An entrepreneur Ifedolapo Runsewe has identified another type of black gold: used car tyres in Nigeria, a country heavily reliant on revenues from its oil exports.
She has set up Freetown Waste Management Recycle, an industrial plant dedicated to transforming old tyres into paving bricks, floor tiles and other goods that are in high demand in Africa’s most populous nation.
Waste management in Nigeria is patchy at best. In villages, towns and cities, piles of waste are a common sight, and residents often burn them at night for lack of a safer method of disposal. Tyres are routinely dumped and abandoned.
Freetown relies on scavengers who collect old tyres from dumping grounds. They are paid 70 to 100 naira ($0.17-$0.24) per tyre. Some tyres are also supplied directly by mechanics, like Akeem Rasaq, who is delighted to have found a place where he can make some money from old tyres.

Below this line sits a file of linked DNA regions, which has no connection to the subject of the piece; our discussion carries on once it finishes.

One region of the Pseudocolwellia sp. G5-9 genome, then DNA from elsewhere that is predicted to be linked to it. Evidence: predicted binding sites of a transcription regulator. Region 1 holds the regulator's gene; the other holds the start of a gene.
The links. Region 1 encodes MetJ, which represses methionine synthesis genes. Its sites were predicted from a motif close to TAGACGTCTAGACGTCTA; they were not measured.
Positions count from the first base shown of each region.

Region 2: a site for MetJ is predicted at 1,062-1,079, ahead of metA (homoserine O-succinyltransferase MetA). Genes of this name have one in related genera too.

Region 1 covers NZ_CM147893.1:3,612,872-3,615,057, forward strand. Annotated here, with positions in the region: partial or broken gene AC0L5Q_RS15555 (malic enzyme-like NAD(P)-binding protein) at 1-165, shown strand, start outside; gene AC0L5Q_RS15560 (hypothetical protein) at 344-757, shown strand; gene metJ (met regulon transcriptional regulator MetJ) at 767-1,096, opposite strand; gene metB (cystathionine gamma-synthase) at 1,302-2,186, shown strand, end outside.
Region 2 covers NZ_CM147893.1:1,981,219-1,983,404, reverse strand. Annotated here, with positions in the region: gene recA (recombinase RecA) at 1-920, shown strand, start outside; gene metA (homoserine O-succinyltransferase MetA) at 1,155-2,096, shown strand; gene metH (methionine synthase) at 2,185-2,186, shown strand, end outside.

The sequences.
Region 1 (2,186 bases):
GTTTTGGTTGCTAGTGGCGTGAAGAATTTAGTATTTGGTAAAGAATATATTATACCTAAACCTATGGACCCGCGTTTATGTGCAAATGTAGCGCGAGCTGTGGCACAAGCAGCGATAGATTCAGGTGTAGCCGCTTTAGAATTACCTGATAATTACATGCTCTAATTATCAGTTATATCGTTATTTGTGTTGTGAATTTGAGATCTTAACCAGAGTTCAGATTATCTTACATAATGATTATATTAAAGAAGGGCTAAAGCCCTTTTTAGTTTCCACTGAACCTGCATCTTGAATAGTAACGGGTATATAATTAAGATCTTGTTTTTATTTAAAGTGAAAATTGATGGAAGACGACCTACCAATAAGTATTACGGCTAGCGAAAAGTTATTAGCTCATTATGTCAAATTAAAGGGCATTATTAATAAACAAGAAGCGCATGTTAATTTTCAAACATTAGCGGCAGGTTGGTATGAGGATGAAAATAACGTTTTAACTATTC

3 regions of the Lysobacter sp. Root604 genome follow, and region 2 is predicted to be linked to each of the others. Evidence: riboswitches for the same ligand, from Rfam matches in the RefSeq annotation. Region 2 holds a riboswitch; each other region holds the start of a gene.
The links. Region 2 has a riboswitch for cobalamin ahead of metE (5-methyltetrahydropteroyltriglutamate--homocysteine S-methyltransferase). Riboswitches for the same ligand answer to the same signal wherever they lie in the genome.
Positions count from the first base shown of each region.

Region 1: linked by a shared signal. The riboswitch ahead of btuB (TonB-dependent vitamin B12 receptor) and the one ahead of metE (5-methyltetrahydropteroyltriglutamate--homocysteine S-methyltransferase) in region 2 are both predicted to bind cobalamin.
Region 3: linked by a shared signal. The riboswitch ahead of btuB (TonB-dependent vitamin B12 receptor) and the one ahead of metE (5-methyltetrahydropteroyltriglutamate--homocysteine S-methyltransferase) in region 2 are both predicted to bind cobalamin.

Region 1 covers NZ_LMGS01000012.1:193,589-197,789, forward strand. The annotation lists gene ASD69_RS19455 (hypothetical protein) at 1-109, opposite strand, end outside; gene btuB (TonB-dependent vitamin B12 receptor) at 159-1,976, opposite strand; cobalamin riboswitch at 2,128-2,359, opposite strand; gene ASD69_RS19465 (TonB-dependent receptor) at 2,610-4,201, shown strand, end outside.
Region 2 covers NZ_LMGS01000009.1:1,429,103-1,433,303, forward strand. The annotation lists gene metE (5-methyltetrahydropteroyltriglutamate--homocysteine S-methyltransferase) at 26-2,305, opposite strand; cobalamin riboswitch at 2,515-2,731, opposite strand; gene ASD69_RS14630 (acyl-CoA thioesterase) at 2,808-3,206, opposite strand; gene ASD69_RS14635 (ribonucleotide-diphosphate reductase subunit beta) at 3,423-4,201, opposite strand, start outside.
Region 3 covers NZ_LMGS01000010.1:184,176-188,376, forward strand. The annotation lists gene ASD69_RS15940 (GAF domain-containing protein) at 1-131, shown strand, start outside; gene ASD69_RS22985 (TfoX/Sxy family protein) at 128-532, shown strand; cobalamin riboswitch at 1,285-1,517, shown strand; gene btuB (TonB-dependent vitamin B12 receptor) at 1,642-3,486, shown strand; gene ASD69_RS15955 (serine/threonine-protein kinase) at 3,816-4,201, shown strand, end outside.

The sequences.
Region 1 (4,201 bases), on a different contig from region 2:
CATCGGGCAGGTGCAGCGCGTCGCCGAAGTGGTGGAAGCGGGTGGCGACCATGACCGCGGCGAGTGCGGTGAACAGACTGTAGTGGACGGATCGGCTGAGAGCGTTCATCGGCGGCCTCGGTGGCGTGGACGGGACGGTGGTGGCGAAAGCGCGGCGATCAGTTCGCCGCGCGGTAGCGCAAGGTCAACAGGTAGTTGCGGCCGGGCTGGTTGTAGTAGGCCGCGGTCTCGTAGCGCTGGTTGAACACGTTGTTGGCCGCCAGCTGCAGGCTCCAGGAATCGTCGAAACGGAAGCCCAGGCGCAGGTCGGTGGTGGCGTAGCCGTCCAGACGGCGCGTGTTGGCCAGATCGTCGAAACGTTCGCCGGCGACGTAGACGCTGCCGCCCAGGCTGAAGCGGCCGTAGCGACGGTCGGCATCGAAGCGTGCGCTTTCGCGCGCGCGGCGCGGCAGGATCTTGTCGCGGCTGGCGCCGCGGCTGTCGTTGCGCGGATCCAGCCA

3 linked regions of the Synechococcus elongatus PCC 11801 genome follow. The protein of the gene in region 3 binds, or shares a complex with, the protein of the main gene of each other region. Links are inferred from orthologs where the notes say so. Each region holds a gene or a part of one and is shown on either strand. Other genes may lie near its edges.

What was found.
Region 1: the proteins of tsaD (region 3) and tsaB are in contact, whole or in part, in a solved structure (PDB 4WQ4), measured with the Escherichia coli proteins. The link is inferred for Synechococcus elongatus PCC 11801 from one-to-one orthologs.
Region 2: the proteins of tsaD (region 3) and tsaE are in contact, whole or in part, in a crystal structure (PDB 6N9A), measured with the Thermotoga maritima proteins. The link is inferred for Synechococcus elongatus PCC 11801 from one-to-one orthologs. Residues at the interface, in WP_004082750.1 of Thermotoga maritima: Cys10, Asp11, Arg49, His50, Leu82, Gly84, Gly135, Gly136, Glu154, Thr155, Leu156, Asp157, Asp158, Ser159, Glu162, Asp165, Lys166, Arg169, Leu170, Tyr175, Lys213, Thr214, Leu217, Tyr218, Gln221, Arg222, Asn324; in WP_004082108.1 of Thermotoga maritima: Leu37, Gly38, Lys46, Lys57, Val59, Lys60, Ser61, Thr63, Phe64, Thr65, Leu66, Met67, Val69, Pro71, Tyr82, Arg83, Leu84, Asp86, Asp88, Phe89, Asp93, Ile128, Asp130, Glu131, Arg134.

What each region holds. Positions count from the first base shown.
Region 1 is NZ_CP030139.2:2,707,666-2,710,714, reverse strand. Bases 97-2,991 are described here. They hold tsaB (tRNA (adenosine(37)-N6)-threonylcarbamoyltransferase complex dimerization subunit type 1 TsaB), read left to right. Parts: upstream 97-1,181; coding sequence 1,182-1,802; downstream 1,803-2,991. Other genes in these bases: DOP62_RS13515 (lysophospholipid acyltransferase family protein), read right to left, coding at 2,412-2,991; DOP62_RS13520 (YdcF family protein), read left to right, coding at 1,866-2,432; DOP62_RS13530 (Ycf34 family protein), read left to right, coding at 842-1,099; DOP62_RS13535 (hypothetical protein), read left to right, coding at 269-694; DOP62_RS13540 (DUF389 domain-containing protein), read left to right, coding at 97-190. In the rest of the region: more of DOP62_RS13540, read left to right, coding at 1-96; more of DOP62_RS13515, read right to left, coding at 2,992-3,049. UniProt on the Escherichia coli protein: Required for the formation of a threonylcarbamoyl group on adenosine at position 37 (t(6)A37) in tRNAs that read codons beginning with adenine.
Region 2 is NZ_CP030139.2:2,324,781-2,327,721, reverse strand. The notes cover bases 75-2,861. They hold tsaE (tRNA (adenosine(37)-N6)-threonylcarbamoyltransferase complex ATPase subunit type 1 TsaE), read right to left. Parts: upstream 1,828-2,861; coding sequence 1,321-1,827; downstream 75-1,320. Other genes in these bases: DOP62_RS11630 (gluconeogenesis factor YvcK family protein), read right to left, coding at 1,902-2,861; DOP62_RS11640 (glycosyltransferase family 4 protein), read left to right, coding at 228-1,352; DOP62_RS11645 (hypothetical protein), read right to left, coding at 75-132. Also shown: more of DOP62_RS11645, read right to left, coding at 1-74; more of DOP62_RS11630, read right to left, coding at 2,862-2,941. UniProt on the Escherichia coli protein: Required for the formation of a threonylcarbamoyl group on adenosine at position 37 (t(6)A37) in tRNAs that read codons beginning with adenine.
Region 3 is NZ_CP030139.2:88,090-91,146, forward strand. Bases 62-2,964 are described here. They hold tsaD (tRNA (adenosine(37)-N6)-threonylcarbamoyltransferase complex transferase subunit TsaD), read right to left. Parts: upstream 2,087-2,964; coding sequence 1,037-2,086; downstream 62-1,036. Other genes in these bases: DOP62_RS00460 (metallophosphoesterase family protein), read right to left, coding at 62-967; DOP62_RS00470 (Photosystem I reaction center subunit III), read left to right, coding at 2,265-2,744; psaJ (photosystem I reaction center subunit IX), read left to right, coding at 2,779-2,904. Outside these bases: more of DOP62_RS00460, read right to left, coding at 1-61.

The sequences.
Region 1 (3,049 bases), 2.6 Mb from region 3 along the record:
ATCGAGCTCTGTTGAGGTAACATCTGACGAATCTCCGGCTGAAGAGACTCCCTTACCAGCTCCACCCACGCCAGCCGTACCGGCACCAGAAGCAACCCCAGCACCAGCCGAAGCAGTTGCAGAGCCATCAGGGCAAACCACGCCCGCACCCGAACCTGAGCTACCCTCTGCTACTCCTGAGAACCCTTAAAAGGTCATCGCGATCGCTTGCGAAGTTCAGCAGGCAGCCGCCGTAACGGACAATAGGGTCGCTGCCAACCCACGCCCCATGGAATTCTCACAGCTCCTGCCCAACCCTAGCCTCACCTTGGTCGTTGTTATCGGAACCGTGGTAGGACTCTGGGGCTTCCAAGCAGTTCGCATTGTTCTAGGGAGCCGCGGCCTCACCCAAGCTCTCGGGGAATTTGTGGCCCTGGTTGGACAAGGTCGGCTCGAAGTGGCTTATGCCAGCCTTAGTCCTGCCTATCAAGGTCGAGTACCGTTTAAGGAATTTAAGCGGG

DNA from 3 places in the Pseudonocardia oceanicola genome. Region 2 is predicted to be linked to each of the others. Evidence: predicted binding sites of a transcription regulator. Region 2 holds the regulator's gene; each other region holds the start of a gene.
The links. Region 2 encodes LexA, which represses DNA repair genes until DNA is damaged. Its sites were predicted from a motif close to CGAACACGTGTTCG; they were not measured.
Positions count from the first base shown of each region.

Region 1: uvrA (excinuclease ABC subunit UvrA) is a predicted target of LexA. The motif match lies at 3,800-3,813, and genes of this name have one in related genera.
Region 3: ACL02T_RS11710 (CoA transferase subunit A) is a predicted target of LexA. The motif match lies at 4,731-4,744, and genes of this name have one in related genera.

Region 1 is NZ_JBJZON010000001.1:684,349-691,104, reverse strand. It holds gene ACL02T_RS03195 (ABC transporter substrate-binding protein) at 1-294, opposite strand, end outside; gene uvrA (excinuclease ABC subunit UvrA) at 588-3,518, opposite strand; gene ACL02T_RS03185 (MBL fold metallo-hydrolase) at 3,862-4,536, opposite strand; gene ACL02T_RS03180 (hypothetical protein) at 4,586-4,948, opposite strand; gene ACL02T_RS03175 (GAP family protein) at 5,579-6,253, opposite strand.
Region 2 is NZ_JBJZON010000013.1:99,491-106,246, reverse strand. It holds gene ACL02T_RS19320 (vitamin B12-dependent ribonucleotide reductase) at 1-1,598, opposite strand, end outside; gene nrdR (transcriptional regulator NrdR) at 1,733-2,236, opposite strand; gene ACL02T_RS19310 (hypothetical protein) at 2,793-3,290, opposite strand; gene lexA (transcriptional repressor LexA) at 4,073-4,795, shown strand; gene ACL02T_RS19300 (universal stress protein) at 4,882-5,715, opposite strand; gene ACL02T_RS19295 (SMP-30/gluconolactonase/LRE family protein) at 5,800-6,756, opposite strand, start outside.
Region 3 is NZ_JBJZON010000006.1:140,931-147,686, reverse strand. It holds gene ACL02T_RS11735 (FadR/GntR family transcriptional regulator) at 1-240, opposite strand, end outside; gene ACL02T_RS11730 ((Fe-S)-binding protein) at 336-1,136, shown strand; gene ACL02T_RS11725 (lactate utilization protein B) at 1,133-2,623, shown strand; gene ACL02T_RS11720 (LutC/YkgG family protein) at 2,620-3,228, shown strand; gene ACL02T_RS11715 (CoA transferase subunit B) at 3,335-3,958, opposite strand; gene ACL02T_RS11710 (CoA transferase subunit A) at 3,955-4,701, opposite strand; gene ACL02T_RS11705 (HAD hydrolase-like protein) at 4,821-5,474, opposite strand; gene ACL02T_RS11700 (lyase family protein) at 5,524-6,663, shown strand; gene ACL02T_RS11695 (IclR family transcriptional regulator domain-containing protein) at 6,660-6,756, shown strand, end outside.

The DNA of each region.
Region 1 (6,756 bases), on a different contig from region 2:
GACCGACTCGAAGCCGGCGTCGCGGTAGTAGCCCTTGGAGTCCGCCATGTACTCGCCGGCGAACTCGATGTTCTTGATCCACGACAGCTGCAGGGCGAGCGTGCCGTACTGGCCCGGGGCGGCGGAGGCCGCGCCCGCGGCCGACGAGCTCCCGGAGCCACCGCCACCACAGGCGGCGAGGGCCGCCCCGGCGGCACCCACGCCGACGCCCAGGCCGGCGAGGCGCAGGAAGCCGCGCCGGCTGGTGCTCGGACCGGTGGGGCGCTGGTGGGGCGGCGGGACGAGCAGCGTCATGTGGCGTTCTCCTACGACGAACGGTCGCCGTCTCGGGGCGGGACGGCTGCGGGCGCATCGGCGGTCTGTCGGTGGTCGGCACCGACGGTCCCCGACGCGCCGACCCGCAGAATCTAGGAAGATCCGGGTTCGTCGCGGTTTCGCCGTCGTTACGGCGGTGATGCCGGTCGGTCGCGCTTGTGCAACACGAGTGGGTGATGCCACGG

Freetown started operations in 2020 with just four employees, and growth has been so rapid the workforce has jumped to 128. So far, more than 100,000 tyres have been recycled into everything from speed bumps to soft paving for playgrounds.
According to Reuters